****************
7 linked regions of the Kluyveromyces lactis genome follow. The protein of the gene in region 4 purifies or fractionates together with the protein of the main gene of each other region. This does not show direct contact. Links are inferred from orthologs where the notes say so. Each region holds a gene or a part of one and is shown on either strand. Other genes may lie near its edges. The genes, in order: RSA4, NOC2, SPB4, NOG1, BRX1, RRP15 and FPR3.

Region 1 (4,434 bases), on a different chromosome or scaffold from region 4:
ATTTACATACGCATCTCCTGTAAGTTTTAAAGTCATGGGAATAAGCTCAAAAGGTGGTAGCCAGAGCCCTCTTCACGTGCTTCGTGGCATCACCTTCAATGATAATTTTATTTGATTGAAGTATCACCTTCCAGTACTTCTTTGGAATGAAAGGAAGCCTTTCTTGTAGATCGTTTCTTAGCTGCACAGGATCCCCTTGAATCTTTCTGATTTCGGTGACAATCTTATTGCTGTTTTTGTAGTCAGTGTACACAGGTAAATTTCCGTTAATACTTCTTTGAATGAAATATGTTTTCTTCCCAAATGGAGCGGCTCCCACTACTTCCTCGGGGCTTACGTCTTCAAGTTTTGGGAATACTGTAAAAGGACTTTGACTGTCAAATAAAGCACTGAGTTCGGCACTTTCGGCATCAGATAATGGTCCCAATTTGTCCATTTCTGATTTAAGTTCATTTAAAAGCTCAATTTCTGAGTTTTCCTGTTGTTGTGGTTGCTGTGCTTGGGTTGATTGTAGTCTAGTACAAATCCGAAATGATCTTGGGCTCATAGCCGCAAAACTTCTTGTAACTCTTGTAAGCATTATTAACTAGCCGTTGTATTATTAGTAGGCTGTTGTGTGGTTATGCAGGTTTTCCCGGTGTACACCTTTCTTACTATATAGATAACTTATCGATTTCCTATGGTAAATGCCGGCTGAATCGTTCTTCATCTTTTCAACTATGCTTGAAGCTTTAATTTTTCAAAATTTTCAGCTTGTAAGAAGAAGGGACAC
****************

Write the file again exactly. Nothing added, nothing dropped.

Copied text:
7 linked regions of the Kluyveromyces lactis genome follow. The protein of the gene in region 4 purifies or fractionates together with the protein of the main gene of each other region. This does not show direct contact. Links are inferred from orthologs where the notes say so. Each region holds a gene or a part of one and is shown on either strand. Other genes may lie near its edges. The genes, in order: RSA4, NOC2, SPB4, NOG1, BRX1, RRP15 and FPR3.

Region 1 (4,434 bases), on a different chromosome or scaffold from region 4:
ATTTACATACGCATCTCCTGTAAGTTTTAAAGTCATGGGAATAAGCTCAAAAGGTGGTAGCCAGAGCCCTCTTCACGTGCTTCGTGGCATCACCTTCAATGATAATTTTATTTGATTGAAGTATCACCTTCCAGTACTTCTTTGGAATGAAAGGAAGCCTTTCTTGTAGATCGTTTCTTAGCTGCACAGGATCCCCTTGAATCTTTCTGATTTCGGTGACAATCTTATTGCTGTTTTTGTAGTCAGTGTACACAGGTAAATTTCCGTTAATACTTCTTTGAATGAAATATGTTTTCTTCCCAAATGGAGCGGCTCCCACTACTTCCTCGGGGCTTACGTCTTCAAGTTTTGGGAATACTGTAAAAGGACTTTGACTGTCAAATAAAGCACTGAGTTCGGCACTTTCGGCATCAGATAATGGTCCCAATTTGTCCATTTCTGATTTAAGTTCATTTAAAAGCTCAATTTCTGAGTTTTCCTGTTGTTGTGGTTGCTGTGCTTGGGTTGATTGTAGTCTAGTACAAATCCGAAATGATCTTGGGCTCATAGCCGCAAAACTTCTTGTAACTCTTGTAAGCATTATTAACTAGCCGTTGTATTATTAGTAGGCTGTTGTGTGGTTATGCAGGTTTTCCCGGTGTACACCTTTCTTACTATATAGATAACTTATCGATTTCCTATGGTAAATGCCGGCTGAATCGTTCTTCATCTTTTCAACTATGCTTGAAGCTTTAATTTTTCAAAATTTTCAGCTTGTAAGAAGAAGGGACAC